SHEPTYTSKY: A UKRAINIAN SETTLEMENT IN ABITIBI
by Zonia Keywan
Because Ukrainians in Quebec live mainly in Montreal, few people are aware that a rural Ukrainian colony once existed in this province - in the remote northwestern region of Abitibi.
The colony was primarily the work of one man - Father Josaphat (Francois Joseph-Victorien) Jean, who, after being ordained in 1910 as a Roman Catholic priest, switched to the Eastern Catholic rite to minister to incoming Ukrainian immigrants. Since 1985 marks the centenary of Father Jean's birth, in St. Fabien, near Rimouski, and the sixtieth anniversary of the founding of the Abitibi colony, this seems an appropriate time to look at the story of that little-known settlement.
The story, had it ended as planned, would have seen thousands of Ukrainian peasants taking up homesteads in Abitibi and turning them into productive farms. Instead, the story ended unhappily, with plans gone awry and good intentions unfulfilled.
In April, 1925, Father Jean arrived in Canada after an absence of twelve years, charged with a special commission: to find a site for a monastery for Studite monks, a Ukrainian religious order to which Father Jean himself belonged. According to the plan of Metropolitan Andrey Sheptytsky, Catholic Primate of Western Ukraine, the monastery was to have around it a colony of Ukrainian Catholic farmers, who would benefit from the spiritual care of the monks and, at the same time, help support the monastery and serve as a source of new vocations. The settlers were to come from Bosnia, Yugoslavia, where Ukrainian Catholics were being oppressed. Some would also come from the Ukrainian province of Galicia, which was, at that time a part of Poland.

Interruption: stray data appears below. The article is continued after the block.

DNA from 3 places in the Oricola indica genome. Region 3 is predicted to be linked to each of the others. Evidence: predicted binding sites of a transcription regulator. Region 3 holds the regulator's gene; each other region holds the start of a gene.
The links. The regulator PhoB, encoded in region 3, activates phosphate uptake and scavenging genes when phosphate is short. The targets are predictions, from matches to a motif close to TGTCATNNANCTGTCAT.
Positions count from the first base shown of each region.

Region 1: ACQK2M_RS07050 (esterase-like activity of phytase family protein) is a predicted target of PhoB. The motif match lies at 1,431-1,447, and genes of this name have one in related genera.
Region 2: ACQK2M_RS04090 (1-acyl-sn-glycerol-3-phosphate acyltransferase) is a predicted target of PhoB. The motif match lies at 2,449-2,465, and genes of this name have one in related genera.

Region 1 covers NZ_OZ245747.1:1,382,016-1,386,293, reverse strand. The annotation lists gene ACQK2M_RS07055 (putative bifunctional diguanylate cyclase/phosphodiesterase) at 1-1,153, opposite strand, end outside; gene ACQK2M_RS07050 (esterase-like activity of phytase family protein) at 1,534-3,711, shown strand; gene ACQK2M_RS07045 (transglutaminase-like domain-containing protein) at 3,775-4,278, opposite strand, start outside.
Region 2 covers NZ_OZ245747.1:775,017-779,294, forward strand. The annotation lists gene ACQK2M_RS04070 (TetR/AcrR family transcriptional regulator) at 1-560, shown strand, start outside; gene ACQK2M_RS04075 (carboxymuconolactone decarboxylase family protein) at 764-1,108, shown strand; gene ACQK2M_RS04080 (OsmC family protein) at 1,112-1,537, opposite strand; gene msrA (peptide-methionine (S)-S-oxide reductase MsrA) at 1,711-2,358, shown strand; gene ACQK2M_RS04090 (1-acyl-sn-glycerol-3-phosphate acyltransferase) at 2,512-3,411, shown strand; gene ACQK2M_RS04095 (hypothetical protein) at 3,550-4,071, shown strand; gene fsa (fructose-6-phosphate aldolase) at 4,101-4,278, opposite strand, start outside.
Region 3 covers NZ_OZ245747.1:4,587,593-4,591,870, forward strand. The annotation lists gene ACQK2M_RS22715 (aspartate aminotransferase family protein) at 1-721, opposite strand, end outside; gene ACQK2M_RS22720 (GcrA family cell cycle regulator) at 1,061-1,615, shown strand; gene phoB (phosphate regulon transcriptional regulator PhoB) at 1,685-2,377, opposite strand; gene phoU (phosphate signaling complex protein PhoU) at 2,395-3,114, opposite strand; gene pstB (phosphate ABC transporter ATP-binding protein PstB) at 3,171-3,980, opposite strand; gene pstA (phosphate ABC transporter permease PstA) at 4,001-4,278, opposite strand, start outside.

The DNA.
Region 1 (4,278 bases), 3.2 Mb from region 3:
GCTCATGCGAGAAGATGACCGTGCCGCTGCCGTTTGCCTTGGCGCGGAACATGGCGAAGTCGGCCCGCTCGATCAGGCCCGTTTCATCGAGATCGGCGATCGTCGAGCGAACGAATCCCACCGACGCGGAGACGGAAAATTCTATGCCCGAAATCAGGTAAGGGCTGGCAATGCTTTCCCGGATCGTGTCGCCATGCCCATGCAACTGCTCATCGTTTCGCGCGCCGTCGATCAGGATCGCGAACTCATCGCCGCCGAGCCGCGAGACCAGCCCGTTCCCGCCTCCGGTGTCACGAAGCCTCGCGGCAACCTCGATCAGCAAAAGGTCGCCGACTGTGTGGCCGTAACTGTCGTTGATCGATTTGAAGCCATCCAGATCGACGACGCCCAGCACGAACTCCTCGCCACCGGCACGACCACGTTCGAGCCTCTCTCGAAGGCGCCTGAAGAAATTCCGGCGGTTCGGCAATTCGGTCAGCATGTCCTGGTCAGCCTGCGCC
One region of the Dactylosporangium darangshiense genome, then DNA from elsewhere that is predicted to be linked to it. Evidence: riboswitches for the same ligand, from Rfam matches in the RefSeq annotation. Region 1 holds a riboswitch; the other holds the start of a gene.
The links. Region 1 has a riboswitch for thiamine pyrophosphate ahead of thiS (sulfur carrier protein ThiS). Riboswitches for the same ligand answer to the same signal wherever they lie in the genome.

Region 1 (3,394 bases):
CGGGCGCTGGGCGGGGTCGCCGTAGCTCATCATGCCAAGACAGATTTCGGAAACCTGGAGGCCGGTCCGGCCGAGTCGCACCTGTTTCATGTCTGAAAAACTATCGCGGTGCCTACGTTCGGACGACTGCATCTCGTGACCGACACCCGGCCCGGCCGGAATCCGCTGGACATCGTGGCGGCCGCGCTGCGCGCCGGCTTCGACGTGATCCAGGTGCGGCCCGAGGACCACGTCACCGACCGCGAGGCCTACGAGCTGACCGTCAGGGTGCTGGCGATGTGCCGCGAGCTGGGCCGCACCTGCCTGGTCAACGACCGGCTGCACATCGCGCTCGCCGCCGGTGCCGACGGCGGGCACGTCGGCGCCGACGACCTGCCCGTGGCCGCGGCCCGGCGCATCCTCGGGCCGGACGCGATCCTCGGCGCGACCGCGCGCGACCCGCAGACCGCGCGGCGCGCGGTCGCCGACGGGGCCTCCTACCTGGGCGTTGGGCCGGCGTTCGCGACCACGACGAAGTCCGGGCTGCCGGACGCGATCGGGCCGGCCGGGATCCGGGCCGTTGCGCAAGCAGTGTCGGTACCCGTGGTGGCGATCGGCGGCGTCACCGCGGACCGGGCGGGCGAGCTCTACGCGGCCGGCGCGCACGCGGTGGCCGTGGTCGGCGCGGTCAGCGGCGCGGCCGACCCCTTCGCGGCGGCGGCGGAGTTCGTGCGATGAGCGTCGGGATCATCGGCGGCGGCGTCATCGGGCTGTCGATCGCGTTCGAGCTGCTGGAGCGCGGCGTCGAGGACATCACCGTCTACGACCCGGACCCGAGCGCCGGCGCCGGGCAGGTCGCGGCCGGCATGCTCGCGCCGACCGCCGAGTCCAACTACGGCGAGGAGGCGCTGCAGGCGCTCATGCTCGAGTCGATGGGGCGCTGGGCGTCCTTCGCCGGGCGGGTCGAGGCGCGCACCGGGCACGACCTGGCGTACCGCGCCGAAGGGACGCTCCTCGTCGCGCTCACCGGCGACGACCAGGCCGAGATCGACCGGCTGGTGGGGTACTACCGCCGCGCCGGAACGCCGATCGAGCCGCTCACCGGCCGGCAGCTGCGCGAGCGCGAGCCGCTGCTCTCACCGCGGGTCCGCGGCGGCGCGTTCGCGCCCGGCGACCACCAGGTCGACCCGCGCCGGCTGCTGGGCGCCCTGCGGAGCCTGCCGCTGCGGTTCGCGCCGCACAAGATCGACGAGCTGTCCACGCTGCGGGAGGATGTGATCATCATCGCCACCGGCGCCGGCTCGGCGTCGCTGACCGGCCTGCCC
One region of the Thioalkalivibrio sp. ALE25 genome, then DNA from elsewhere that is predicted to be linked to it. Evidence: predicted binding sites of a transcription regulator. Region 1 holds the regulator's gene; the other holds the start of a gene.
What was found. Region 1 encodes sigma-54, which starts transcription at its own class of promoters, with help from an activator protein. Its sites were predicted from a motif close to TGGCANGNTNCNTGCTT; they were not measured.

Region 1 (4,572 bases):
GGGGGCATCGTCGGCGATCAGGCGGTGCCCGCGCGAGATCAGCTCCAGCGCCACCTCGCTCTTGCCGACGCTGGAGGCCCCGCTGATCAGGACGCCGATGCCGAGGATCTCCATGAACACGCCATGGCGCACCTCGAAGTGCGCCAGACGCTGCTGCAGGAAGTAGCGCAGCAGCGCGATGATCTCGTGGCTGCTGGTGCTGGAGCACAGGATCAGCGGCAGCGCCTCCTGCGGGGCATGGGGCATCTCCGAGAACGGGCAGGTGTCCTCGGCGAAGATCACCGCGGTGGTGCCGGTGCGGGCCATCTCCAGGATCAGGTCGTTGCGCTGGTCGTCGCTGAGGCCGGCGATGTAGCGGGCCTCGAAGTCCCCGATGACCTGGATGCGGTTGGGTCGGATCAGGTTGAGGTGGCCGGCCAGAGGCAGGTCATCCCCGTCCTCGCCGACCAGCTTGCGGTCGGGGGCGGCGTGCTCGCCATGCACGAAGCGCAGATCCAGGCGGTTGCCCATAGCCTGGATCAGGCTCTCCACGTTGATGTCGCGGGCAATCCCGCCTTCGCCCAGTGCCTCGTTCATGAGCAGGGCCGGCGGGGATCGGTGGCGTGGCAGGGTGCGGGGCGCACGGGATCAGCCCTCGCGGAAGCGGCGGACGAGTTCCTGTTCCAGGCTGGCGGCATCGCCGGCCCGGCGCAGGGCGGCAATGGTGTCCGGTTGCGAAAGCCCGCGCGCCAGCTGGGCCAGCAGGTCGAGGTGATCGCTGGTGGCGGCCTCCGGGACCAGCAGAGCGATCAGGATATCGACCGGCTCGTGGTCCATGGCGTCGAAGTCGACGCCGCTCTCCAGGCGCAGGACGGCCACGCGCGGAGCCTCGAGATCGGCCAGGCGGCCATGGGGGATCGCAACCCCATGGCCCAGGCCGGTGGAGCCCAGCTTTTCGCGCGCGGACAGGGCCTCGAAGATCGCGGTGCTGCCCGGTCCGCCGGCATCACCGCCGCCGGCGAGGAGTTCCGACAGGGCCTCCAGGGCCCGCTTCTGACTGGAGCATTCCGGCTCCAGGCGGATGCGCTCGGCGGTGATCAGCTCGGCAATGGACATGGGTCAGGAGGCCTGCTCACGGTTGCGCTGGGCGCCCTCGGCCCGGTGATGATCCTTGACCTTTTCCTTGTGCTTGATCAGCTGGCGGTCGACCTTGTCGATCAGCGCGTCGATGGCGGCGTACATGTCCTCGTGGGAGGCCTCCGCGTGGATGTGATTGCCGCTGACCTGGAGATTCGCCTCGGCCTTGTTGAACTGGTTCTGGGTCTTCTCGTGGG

As a possible site for the colony, Father Jean first considered the Peace River Country of northern Alberta. But because of the region's distance and isolation, he declined an offer of land there. Instead, he turned his eyes to Abitibi, an area touted by the Quebec government of the day as having enormous agricultural potential. After discussions with the Ministry of Colonization, Father Jean was promised a bloc of land of 250 square miles near Lac Castagnier, some thirty miles north of the town of Amos. Fifty selected Catholic families would be allowed to settle there immediately. In subsequent years, more would be let in. If the scheme proved successful, more lands would be reserved to accommodate up to 10,000 Ukrainian families.
In July 1925, Father Jean went to live on the colony site, on the shore of Lac Castagnier, a beautiful body of clear, northern water, three miles wide and dotted with islands. He named the site Sheptytsky, in honour of his ecclesiastic patron. With the help of local labourers, he put up a cabin and hacked an ox-trail through the bush.
Early in 1926, three Studite brothers arrived from Galicia to join their abbot, Father Jean, and a young local novice. But the rigours of life on the colony, the poor health of some of the brothers and the lack of financial support from the Galician Mother House doomed the monastery project to a speedy death. After a few unhappy months at Sheptytsky, the brothers left and the plan to found a Canadian Studite community was written off by the Galician hierarchy. Still, long after the brothers' departure, Father Jean continued to hope that more Studites would come. He even erected a large lakeside monastery.
The agricultural colony got off to a slow start. On Bosnia, no mechanism was ever put into place to recruit suitable settlers. Some colonists eventually did come, however, from Ukrainian provinces in Poland and from among Ukrainians already living in Canada.
The first settlers on the colony were the Borshchevsky family - Matviy and Vasyl, who registered their lands in September 1926. Like the colonists who would follow, the Borshchevskys were each granted 100 acres - long, thin allotments, laid out side-by-side in typical Quebec fashion.
By 1928, a few more settlers had drifted into the colony. Upon arrival, they set to work clearing land and erecting crude shelters. At times they also found employment cutting timber and building roads, for which the Quebec government paid then $2 per day.